Ossus Library Index Science Fiction Index

EARTHBOUND

A novel by Joe Haldeman (2011, ACE Science Fiction)

With all electrical power stopped on Earth, people start to form armed gangs for survival, while others, including those recently returned from the Others’ homeworld, try to maintain a sense of civilization.

 

 

Read May 23rd to 26th, 2016 on my iPad  
    It’s unfortunate that the book started to fizzle about halfway through, and ended with such a sudden and uninspired conclusion, because it started off so interesting, full of well-written banter and conjecture. In the end, the whole thing must be considered a write-off.

Spoiler review:

Earthbound differs from its predecessors in that the title refers not to a voyage to Earth, but to the fact that the main characters are apparently stuck there forever. While the book started out quite exciting, a sort of post-apocalyptic society in the throes of being born, it felt like the author gave up on it, so that as it progressed, things started to get out of hand, and I wondered how the characters were ever going to get out of it. Then the author started killing off main characters, and I wondered if any of them would get out of it. Unfortunately, the book uses cheats and has a lot of inconsistencies that make even the exciting first half less intriguing.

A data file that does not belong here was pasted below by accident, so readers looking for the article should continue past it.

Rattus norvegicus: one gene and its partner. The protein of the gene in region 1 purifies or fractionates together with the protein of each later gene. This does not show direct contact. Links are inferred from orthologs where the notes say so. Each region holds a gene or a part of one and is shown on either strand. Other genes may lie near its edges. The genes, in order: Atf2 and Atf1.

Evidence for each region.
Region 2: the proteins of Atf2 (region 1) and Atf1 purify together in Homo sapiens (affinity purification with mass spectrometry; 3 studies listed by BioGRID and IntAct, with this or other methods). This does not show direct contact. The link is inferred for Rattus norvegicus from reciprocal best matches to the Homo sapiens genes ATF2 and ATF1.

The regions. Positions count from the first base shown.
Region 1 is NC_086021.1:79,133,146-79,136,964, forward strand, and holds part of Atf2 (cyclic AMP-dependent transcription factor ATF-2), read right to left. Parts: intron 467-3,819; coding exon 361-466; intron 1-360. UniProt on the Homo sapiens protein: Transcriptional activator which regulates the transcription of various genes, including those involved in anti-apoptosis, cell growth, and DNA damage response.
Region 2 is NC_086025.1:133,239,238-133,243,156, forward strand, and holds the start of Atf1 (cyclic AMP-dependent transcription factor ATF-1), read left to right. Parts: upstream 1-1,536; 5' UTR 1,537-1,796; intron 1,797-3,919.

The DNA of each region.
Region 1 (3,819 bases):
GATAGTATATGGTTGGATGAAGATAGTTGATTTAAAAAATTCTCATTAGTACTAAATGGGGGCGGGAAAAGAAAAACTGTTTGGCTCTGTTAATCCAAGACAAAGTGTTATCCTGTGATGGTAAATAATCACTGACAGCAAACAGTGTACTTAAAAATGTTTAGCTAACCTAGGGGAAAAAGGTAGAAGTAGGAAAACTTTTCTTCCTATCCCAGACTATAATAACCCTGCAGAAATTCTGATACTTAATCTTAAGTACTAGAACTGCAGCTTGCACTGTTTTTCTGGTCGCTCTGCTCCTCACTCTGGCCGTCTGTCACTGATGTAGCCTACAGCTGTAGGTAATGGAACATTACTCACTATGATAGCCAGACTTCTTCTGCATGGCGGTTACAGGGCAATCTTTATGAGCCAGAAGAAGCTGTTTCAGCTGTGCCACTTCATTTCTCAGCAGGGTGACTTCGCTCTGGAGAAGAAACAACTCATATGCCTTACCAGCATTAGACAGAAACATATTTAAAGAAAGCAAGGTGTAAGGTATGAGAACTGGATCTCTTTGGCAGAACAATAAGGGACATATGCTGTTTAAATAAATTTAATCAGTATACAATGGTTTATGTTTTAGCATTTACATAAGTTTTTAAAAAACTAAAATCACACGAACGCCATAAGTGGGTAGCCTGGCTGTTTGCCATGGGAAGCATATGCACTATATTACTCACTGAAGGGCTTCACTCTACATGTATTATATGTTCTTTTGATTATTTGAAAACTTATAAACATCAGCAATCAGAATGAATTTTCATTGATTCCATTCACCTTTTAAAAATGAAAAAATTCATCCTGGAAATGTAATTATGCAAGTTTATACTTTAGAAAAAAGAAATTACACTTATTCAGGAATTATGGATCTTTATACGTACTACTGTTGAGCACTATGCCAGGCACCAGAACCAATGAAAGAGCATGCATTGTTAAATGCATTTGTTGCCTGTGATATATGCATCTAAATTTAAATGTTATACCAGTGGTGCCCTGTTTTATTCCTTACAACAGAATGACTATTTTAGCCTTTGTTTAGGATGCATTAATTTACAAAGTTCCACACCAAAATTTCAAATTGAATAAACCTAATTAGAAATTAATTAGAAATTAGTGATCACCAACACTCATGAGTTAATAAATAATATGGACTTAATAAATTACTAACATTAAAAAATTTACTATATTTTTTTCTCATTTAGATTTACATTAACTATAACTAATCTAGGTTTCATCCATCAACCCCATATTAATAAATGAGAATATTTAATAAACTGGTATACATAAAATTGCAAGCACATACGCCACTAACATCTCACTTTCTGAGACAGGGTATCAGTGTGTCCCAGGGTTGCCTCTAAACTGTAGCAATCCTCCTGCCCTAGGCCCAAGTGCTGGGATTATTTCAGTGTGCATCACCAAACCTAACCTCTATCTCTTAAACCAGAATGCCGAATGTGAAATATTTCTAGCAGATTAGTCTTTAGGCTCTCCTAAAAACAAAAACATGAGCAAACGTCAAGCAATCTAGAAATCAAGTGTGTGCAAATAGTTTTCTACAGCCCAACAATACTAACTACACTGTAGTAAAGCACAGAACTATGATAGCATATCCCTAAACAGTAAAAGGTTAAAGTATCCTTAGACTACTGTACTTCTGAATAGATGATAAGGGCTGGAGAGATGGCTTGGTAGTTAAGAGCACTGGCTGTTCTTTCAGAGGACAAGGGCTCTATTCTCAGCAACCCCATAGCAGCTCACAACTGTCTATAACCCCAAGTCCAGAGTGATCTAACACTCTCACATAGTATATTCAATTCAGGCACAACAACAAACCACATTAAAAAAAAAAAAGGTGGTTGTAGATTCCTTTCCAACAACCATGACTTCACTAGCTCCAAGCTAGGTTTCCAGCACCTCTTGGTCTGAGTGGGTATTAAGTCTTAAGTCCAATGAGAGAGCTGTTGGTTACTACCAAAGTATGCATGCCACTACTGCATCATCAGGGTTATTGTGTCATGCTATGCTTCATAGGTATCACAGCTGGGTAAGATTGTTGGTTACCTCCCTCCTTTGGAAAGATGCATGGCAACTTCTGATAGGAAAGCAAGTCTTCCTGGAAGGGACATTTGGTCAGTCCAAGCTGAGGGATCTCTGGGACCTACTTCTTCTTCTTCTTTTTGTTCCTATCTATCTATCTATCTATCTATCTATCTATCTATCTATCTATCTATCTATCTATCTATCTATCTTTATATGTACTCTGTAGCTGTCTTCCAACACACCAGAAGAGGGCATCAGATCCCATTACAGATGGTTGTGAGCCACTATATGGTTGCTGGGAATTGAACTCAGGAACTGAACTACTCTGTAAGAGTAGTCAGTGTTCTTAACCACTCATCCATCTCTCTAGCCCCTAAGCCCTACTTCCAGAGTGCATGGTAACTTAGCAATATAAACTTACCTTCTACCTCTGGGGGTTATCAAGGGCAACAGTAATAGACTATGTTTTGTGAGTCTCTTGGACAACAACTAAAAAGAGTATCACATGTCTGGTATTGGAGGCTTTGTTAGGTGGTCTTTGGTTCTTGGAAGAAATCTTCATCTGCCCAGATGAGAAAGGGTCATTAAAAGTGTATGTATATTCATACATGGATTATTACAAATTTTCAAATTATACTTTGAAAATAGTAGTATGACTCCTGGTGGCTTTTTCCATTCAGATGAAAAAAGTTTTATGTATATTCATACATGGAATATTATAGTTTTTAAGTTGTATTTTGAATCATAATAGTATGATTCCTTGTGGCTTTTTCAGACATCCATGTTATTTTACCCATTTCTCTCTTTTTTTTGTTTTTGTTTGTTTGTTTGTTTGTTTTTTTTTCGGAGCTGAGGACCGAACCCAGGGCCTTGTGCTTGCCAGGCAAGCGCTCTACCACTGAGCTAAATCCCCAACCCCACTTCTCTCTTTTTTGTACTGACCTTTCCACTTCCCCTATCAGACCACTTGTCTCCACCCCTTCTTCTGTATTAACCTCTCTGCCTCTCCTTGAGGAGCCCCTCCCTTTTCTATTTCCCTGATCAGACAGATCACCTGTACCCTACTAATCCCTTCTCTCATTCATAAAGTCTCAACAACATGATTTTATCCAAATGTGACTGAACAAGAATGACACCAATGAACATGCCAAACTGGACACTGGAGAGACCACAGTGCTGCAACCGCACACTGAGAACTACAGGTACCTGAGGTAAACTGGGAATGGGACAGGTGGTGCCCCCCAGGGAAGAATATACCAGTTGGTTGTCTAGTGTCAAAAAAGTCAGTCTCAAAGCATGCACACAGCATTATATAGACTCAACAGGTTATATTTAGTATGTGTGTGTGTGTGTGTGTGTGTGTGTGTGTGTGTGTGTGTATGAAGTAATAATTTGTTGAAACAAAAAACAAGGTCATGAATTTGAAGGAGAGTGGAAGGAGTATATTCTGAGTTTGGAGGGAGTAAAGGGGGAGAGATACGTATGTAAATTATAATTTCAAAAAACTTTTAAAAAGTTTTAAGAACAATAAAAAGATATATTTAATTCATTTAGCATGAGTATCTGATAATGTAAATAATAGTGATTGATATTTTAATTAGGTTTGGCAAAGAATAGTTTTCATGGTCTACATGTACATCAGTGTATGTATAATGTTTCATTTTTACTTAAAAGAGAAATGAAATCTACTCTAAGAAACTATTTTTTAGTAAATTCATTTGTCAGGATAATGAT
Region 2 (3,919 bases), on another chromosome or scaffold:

The book starts off at the moment Starbound ended, with Carmen and Paul and the others standing on the beach as the rocket humanity was going to test drops to the ground, and all power is turned off by the Others. They see the first signs of the degeneration of humanity as the military people responsible for the launch are killed by machine gun. It seems that any madman could have triggered the wrath of the Others by betraying the ban on space travel.

The first part of the book, where they are trying to secure weapons to defend against the crazy people who survived, reminded me a lot of the much better written No Time to Scream/No Time To Waste novels, which take the concept much farther. But it was nice in that Carmen’s group got to travel around to different areas and see the chaos from different points of view, though they were not all that different in the long run.

After less than a day without power, the Others decide to turn the power back on for a few days. Spy, who shows up for no reason whatsoever, tells them that the Others are not interested in humanity –but then why the experiment? He says his being there must serve some purpose, but it doesn’t –he disappears and reappears at random, whenever the author needs somebody to survive or be killed.

When power is restored, they get a call to join the president at Camp David, except that it turns out to be the vice-president, and it is strongly implied that he killed the President to get the job. So they fly out there, and when they see what a horrible person he seems to be, abandon the new President to a group of renegade fighters encroaching on the area. They also make a stop in Siberia in order to drop off their Martian, who has run out of food and is getting very hot. There are other Martians in Siberia, and Martian food.